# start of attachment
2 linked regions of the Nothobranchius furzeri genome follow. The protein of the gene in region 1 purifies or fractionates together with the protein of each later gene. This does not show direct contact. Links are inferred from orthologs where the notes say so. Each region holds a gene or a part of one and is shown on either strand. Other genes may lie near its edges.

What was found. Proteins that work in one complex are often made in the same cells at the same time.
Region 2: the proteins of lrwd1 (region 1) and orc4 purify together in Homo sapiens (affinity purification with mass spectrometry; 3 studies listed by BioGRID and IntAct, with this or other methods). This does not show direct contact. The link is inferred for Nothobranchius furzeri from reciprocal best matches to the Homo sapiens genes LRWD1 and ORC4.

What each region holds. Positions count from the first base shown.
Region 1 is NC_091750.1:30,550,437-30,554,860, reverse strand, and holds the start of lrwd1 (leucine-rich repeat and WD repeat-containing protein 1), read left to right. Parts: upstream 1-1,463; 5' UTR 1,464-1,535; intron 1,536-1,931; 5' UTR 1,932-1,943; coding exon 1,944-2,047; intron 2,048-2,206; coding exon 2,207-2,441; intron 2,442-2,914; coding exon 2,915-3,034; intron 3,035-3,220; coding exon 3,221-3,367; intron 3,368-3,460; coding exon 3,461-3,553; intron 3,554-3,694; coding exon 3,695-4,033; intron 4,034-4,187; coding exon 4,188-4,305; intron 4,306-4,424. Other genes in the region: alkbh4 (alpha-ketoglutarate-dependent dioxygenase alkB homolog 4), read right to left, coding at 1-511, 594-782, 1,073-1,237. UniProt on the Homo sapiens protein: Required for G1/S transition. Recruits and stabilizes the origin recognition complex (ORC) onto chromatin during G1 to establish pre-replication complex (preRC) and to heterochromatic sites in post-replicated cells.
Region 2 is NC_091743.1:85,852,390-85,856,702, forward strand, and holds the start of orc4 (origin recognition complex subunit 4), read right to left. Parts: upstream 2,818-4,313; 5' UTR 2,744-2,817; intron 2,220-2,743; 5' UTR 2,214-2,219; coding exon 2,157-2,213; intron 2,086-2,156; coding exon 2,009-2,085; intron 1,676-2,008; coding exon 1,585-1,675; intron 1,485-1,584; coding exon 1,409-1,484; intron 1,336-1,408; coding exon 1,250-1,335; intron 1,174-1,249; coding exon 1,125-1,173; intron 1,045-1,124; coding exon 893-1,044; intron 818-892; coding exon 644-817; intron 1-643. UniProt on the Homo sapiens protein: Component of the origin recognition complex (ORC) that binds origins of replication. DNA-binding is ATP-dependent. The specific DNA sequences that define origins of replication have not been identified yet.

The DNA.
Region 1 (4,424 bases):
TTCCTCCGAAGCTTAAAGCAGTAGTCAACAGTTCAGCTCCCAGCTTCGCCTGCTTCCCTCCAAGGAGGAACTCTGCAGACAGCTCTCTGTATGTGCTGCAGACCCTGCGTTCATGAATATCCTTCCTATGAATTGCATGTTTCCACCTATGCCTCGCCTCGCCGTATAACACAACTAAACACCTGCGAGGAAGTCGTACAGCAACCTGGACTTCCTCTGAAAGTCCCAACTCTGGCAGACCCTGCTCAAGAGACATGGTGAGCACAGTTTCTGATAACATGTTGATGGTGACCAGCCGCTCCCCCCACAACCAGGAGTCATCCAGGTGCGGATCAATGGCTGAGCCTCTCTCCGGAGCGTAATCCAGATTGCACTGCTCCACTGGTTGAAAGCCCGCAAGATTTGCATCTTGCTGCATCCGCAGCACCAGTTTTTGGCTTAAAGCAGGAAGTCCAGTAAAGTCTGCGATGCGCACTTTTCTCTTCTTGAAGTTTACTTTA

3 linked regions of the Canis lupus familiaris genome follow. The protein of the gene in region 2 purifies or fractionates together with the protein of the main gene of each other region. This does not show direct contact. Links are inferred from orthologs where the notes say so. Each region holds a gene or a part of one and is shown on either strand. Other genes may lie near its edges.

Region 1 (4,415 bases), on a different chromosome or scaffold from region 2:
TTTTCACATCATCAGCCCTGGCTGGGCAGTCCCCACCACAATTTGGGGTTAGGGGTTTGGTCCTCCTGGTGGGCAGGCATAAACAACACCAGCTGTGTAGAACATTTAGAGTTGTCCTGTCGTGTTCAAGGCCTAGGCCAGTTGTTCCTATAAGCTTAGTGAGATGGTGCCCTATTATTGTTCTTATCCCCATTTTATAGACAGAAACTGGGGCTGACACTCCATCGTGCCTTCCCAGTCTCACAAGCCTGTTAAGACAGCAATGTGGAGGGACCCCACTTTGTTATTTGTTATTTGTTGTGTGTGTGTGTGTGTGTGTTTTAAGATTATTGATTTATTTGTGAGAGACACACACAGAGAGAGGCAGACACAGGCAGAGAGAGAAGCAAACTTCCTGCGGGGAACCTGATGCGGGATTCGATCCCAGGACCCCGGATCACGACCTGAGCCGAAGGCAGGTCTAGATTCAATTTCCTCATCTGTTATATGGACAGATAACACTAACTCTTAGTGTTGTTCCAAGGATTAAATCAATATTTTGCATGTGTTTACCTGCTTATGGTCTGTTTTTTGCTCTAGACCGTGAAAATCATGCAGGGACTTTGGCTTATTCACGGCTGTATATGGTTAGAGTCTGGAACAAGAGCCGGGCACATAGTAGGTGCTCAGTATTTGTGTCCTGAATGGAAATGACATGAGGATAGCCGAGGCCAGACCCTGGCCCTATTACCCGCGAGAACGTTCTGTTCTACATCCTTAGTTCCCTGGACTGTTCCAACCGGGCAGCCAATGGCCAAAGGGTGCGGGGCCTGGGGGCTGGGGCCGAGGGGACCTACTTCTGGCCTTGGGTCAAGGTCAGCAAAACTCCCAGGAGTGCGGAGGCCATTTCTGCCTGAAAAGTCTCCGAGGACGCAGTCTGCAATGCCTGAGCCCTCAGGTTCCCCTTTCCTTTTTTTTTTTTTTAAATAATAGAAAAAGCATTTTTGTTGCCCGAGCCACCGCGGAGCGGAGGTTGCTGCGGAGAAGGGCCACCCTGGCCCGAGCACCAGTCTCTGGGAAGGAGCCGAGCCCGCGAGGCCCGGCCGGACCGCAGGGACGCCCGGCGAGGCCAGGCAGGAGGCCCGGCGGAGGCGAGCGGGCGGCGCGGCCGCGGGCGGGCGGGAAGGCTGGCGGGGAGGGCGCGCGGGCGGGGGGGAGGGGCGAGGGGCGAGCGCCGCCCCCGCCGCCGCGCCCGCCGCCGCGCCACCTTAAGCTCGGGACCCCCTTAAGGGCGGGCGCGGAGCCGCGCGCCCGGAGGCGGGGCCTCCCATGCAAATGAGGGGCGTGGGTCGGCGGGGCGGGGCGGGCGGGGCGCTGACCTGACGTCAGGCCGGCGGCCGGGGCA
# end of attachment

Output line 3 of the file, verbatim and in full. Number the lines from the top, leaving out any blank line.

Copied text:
Region 2: the proteins of lrwd1 (region 1) and orc4 purify together in Homo sapiens (affinity purification with mass spectrometry; 3 studies listed by BioGRID and IntAct, with this or other methods). This does not show direct contact. The link is inferred for Nothobranchius furzeri from reciprocal best matches to the Homo sapiens genes LRWD1 and ORC4.